For the new university year our students turned out in force – almost 8,000 of them on one day – to take part in a sustainability challenge helping them learn new skills from their first moments on campus.
October: A Royal visit and a robot orchestra
There was huge excitement in October as the Duke and Duchess of Cambridge visited our National Graphene Institute and MECD site, with Prince William getting to have a go in a car with graphene components.
Professor Danielle George took her Robot Orchestra to Manchester Science Festival and we revealed a new treatment for autism. With all that endeavour it’s no surprise that we leapt up a list of innovative universities.
Inequality was a focus for research in October. We investigated suicide, birth and the very real disparities in life expectancy across our city using the tram network. The threat to the natural world was explored too, with animal refugees and carbon emissions making the news.
But there were also stories of hope – scholarship funded students from Africa told us their stories of how a Manchester education was helping them make a difference in their communities.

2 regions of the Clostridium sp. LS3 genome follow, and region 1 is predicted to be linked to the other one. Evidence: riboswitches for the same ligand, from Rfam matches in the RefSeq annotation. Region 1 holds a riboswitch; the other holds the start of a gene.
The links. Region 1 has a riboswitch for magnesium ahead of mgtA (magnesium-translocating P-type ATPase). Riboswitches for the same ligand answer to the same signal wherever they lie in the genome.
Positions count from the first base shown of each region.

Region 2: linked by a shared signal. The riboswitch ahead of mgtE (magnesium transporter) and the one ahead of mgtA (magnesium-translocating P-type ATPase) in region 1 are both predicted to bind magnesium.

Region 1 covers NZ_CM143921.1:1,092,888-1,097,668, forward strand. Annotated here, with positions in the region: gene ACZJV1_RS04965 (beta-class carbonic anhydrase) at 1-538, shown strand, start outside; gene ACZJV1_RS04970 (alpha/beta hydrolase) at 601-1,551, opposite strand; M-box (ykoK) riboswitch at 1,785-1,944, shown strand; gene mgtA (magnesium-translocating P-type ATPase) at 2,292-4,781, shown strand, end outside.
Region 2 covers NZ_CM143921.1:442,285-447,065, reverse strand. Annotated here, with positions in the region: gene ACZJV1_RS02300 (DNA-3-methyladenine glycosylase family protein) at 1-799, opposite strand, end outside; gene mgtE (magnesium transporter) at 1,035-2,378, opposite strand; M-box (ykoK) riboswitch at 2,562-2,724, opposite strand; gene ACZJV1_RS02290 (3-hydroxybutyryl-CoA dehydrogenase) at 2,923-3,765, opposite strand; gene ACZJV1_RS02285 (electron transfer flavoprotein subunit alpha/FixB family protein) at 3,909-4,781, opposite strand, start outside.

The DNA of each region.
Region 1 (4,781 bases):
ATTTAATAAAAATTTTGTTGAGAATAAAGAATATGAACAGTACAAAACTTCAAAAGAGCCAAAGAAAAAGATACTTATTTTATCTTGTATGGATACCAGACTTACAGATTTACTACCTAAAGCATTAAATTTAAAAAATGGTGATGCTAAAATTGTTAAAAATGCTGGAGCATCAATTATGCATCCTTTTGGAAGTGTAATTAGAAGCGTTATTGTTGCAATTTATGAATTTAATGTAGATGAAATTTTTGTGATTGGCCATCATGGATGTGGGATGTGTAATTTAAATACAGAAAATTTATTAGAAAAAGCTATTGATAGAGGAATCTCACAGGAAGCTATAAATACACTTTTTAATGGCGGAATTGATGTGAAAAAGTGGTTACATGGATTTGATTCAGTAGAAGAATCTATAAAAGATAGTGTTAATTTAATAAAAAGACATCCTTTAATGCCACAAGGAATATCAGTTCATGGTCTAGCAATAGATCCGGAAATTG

November: Celebration and inspiration
November was a month of celebrations. Our students invented products to change lives and won a ‘junior Nobel’, we marked 80 years the birth of British TV, ten years of the Confucius Institute and 46 years of nursing degrees. Our staff won awards for their outstanding work and our activity in the community also picked up prizes.
December: Manchester is a global city
We received a huge funding package from Cancer Research UK which demonstrated our global leadership in cancer study and treatment. Our cosmopolitan city was mapped by our researchers and we showed how pets can help those with long-term mental health conditions.
December summed up the University’s year – working on the world’s biggest problems and issues and drawing on our cosmopolitan city and community to inspire, investigate and challenge.
We finish 2016 with a thank you to the staff, students and partners who made it such a remarkable year and gave the journalists that we work with so much of their time, insight and passion.
Here’s to an equally outstanding 2017!